The economic situation in Venezuela hasn’t much improved since Hugo Chávez imposed currency and price controls last January. Food shortages and shopping frenzies persist while government monopolies and restraints threaten to choke private enterprise.
The president’s policy so far has been a familiar one: blame the capitalists. In January he expropriated six Exito stores owned by the French Groupe Casino. One month later, he seized Cada, another Casino chain, with 35 supermarkets and eight distribution centers in Venezuela.
The food scarce is imperiling Chávez’ much cherished food-for-the-poor program. In the past years, he has not only expropriated stores but food processors and over six million acres of farm land and ranches, all the while propagating to his people that government is better equipped to feed the Venezuelan masses than the market can ever be. Yet production has suffered. Between 1999 and 2008, per capita, sugar cane dropped by 8 percent; fruit by 25 percent and beef production by so much as 38 percent.
While oil prices skyrocketed, Chávez was able to compensate for the decline in production rates with imports from neighboring Argentina and Brazil. During the aforementioned period, food imports rose from amounting to $1.3 billion to $7.5 billion; more than two-thirds of what Venezuelans consume.
When the price of oil went on the decline, the National Assembly reacted by enacting legislation that allows the president to expropriate virtually any enterprise that may be deemed to be of national interest. Exito’s alleged misdeed? Raising food prices following January’s currency devaluation. Then, in March, the government did allow stores to boost prices, by so much as 35 percent. Exito, unfortunately, couldn’t hold out that long.
Chávez announced that he intends to transform Exito’s outlets into “socialist megastores” that sell, besides food, appliances and clothing. “The measure is one further step in the Venezuelan state’s policy of transforming capitalism into socialism,” he said on one of his weekly televised addresses.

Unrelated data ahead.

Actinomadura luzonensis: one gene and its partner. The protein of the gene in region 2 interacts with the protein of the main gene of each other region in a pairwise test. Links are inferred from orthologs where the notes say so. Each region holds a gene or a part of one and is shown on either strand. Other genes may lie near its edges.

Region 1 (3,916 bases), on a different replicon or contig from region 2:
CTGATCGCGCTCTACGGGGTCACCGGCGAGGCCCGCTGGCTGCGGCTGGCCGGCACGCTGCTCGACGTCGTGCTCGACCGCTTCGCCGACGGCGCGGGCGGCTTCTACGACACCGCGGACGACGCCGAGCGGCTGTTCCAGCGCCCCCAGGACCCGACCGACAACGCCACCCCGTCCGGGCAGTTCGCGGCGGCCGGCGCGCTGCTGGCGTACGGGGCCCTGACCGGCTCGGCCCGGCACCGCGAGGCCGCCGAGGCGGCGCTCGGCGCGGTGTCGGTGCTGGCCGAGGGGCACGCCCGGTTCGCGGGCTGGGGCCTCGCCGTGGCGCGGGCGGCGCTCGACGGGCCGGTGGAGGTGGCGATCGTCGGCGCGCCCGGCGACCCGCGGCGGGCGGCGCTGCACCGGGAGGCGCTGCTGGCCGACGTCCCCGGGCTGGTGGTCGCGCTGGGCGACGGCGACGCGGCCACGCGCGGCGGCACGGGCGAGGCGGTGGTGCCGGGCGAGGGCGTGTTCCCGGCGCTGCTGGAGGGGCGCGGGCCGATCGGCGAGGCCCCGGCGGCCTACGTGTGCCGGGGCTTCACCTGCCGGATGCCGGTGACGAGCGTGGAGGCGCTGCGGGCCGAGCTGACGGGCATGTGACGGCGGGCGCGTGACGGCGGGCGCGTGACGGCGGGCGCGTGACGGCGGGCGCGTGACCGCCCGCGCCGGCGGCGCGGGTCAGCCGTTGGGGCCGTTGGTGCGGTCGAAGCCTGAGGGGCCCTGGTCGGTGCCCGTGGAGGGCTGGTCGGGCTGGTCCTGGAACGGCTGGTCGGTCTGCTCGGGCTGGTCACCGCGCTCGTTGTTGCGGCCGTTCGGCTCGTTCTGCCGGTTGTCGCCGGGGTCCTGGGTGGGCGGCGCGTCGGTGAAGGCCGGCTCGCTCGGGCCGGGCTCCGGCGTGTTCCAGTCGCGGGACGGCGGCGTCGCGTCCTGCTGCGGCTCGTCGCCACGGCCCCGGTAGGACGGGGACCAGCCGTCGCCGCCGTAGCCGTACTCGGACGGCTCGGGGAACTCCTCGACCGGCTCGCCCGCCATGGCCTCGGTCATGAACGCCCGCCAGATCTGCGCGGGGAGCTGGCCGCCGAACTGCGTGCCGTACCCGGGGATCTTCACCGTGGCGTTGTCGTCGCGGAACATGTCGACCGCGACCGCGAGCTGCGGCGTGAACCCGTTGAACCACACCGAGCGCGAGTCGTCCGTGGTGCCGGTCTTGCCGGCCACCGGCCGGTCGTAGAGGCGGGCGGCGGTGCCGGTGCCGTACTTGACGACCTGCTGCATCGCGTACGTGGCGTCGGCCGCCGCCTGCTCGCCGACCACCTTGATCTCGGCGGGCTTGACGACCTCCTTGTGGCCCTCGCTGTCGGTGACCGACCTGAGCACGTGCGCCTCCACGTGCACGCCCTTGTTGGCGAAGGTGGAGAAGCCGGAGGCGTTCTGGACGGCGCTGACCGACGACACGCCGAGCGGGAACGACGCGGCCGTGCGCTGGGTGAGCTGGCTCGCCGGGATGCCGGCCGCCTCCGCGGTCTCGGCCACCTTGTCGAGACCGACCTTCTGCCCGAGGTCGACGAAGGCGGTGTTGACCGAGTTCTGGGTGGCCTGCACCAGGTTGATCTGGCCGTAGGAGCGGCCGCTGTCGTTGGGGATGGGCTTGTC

Few businessowners dare to speak out against the regime, fretful that their enterprise will fall victim to state expropriation next. Meanwhile, they have to compete with government-run groceries which sell basic goods at 40 percent lower prices and cope with intimidation and oversight. So-called “community councils,” which are neighborhood watch groups, can order “inspections” at any time. Tax authorities, the consumer protection agency, workplace safety inspectors, even the National Guard, regularly harass shopkeepers and have the power to shut them down for even the slightest offense.
Unsurprisingly, Chávez’ approval rating has plummeted throughout it all, down from 70 percent three years ago to barely 50 percent today. Although he doesn’t face reelection until 2012, Chávez does intend to maintain his party’s majority in parliament which is up for election next September. A majority of the people oppose the takeovers now, realizing that they aren’t doing any good. But, for the time being, the socialist dream marches on in Venezuela.